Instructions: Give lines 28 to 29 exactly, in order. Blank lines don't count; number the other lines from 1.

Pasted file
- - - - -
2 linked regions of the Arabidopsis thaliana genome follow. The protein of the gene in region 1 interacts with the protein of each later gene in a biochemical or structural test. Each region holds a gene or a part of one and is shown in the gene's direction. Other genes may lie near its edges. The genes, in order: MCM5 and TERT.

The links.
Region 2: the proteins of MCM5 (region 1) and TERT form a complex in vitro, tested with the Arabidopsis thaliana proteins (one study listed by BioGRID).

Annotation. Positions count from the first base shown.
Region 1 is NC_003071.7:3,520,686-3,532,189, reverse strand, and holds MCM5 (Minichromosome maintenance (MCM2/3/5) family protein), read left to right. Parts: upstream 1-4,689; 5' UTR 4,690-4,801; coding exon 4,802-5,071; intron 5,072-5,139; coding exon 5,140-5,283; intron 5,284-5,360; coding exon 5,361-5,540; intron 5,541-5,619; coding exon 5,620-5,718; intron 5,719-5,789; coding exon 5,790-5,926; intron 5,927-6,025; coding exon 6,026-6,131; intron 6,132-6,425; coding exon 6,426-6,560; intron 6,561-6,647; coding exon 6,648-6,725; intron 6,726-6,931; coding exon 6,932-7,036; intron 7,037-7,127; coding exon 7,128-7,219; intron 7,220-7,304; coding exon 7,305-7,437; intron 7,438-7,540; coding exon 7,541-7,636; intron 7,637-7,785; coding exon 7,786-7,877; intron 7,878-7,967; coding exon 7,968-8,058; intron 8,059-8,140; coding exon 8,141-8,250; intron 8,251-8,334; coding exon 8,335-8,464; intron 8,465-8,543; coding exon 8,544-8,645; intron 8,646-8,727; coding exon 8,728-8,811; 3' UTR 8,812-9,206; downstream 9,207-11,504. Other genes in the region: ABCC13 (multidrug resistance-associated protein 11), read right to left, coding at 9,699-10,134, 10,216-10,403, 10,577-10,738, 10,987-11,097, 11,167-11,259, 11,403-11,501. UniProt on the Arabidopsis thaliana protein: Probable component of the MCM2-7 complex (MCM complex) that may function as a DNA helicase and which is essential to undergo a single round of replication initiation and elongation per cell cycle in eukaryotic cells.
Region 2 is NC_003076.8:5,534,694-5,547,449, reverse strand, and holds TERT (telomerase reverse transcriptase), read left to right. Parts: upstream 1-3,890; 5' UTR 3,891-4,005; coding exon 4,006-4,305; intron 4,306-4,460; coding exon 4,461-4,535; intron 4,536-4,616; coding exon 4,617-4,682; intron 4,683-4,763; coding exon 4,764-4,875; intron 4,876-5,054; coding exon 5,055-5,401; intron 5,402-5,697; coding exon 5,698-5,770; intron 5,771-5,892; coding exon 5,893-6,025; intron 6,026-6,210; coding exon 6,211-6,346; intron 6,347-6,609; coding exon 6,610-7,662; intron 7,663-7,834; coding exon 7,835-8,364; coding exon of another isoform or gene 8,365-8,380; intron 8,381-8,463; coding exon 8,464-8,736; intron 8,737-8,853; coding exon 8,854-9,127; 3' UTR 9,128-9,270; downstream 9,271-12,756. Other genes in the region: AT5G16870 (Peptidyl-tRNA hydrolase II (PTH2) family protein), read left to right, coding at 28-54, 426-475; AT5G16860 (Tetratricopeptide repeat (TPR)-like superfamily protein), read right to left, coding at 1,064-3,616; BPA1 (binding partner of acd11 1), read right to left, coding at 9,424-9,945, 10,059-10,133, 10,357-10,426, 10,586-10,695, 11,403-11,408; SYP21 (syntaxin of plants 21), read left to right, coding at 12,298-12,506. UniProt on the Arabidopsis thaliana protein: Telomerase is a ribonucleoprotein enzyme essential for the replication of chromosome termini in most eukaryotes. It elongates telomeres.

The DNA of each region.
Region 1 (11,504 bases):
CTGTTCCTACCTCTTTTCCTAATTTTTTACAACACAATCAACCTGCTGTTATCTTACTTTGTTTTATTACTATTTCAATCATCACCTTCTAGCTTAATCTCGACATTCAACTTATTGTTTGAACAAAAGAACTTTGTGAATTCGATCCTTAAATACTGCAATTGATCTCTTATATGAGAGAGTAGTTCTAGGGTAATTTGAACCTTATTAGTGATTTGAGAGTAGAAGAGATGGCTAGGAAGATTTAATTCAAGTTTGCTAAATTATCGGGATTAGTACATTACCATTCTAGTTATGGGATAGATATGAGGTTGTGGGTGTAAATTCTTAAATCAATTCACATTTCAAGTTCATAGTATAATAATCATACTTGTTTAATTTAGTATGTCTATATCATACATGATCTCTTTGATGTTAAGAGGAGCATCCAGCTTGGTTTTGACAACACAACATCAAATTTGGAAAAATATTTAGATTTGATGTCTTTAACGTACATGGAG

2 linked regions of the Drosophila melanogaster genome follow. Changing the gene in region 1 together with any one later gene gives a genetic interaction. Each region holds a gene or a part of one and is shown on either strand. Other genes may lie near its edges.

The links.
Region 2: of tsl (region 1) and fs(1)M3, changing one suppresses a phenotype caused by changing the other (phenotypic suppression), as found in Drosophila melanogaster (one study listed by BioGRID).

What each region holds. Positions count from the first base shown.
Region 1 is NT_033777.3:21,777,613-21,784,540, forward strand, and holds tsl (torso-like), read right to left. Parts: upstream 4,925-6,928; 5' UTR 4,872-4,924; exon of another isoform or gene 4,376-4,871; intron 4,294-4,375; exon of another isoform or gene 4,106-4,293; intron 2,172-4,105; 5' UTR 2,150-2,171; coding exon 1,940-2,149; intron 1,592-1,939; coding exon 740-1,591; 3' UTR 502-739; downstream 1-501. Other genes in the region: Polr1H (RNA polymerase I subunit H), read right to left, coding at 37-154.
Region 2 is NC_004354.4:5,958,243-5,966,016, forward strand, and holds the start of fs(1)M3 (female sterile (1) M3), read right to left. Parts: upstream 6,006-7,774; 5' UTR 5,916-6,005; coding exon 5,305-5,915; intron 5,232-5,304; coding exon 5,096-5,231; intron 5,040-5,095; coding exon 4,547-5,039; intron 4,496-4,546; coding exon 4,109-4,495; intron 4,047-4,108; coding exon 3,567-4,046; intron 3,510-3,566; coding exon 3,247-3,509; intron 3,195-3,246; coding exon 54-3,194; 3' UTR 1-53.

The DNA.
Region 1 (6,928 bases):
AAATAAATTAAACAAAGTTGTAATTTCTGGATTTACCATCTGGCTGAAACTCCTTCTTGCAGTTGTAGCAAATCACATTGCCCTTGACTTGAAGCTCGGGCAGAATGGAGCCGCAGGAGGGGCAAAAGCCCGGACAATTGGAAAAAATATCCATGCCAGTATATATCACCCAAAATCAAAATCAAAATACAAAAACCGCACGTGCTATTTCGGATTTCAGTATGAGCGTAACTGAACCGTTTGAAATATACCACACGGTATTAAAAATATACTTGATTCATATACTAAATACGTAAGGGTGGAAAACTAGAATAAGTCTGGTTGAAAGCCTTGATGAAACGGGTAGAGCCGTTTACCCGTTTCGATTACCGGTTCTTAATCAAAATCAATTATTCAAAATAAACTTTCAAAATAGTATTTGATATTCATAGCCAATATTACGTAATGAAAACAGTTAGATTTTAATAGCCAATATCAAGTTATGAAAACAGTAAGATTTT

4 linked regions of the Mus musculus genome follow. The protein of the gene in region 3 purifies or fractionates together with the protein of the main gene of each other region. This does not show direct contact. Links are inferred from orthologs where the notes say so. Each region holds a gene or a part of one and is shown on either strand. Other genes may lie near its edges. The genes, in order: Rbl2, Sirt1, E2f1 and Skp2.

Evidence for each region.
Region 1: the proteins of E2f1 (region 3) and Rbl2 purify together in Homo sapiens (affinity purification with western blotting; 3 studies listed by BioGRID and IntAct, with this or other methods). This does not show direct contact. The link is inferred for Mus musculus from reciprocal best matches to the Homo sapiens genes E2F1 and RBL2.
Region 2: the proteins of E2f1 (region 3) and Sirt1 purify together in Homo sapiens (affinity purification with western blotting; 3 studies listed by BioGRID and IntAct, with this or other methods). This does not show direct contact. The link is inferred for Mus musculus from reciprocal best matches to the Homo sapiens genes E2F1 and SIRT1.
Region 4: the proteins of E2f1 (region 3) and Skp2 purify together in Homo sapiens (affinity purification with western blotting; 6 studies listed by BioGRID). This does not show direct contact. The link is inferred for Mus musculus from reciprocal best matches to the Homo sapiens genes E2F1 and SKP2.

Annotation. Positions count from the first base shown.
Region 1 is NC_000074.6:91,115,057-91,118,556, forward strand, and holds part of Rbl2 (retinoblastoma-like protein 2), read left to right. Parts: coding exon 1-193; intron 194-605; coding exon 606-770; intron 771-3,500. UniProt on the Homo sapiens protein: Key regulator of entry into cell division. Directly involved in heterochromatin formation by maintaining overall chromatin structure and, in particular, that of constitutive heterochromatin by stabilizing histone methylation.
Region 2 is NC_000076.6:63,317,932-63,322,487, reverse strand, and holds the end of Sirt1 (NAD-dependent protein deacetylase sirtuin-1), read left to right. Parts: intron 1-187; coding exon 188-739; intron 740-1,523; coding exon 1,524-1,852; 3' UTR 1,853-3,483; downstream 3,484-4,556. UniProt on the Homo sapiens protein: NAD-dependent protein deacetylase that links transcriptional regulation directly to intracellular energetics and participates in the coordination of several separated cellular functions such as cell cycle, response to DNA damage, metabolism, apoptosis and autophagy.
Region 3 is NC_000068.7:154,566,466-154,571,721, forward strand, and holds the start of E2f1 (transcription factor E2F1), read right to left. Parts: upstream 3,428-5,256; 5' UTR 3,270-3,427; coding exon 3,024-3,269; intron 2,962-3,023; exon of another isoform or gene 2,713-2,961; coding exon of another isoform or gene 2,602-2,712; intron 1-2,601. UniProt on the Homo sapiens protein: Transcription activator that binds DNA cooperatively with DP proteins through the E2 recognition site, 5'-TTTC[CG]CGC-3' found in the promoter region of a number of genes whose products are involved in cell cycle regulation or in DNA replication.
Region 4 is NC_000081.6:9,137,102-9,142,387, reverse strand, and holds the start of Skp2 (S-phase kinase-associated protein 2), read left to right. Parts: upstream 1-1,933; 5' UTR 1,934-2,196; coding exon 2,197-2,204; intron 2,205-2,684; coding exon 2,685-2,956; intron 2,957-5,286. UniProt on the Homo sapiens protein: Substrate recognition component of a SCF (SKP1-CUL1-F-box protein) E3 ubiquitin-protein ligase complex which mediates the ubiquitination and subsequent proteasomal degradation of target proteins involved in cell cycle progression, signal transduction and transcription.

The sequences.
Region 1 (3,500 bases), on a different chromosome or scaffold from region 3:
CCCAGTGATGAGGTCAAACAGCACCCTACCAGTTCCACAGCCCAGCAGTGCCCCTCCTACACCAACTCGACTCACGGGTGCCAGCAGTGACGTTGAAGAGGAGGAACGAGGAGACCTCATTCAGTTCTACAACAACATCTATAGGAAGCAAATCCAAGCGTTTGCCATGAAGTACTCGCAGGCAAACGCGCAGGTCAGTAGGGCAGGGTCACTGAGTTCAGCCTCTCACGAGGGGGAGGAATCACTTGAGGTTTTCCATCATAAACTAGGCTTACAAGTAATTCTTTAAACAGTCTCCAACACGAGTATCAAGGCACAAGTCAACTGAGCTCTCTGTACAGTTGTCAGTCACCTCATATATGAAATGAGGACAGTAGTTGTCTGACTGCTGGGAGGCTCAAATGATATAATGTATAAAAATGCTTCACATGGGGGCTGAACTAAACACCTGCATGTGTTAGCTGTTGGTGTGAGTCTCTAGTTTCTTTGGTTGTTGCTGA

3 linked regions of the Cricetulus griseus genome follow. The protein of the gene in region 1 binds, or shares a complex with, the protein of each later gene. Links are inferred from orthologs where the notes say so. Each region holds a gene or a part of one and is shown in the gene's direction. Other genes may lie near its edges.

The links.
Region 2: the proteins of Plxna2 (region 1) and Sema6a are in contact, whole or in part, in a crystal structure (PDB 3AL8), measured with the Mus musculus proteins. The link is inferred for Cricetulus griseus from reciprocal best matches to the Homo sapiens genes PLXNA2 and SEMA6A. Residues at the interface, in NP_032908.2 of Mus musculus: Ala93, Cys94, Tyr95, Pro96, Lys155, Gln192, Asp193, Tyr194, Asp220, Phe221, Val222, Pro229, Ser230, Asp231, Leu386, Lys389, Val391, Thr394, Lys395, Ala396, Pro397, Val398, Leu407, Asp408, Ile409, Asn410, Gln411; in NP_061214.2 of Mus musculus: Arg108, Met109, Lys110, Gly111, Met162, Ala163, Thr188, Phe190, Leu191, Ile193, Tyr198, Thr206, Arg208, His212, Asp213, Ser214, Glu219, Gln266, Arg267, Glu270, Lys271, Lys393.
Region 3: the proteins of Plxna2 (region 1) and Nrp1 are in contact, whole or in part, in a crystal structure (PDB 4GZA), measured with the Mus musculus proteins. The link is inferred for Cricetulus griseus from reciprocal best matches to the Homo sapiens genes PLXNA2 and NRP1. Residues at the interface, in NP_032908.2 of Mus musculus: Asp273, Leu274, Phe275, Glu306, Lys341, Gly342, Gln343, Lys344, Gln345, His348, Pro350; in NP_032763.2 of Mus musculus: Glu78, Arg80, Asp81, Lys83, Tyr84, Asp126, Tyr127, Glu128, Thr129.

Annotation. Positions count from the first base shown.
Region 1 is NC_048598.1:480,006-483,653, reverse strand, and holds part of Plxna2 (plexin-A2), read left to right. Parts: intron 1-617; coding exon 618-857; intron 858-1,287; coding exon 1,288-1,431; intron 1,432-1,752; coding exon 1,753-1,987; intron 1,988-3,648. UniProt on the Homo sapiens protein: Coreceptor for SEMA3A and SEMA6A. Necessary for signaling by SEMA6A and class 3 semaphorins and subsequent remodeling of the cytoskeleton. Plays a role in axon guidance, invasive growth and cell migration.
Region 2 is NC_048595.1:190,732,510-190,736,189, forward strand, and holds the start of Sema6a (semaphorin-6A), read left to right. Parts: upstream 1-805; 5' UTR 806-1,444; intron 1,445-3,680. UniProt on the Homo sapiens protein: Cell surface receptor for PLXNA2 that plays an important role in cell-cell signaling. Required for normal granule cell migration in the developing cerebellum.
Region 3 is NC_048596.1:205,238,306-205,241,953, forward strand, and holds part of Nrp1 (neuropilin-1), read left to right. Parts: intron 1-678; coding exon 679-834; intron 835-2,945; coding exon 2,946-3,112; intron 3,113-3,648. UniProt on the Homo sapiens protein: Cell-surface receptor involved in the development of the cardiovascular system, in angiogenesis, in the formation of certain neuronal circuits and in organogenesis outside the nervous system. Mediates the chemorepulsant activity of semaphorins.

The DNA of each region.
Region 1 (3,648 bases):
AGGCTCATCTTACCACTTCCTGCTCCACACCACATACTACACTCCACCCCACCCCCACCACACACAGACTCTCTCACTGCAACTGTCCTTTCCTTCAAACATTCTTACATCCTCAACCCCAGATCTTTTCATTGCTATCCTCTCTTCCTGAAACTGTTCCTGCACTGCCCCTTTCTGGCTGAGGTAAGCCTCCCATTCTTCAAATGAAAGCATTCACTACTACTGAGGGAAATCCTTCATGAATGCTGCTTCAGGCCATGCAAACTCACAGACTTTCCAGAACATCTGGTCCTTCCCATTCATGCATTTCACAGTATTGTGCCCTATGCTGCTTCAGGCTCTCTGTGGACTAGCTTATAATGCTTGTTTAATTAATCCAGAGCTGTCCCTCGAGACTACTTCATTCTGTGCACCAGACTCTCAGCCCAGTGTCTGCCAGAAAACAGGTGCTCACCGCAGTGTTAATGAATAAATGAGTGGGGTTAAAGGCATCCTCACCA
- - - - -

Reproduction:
Region 4 is NC_000081.6:9,137,102-9,142,387, reverse strand, and holds the start of Skp2 (S-phase kinase-associated protein 2), read left to right. Parts: upstream 1-1,933; 5' UTR 1,934-2,196; coding exon 2,197-2,204; intron 2,205-2,684; coding exon 2,685-2,956; intron 2,957-5,286. UniProt on the Homo sapiens protein: Substrate recognition component of a SCF (SKP1-CUL1-F-box protein) E3 ubiquitin-protein ligase complex which mediates the ubiquitination and subsequent proteasomal degradation of target proteins involved in cell cycle progression, signal transduction and transcription.

The sequences.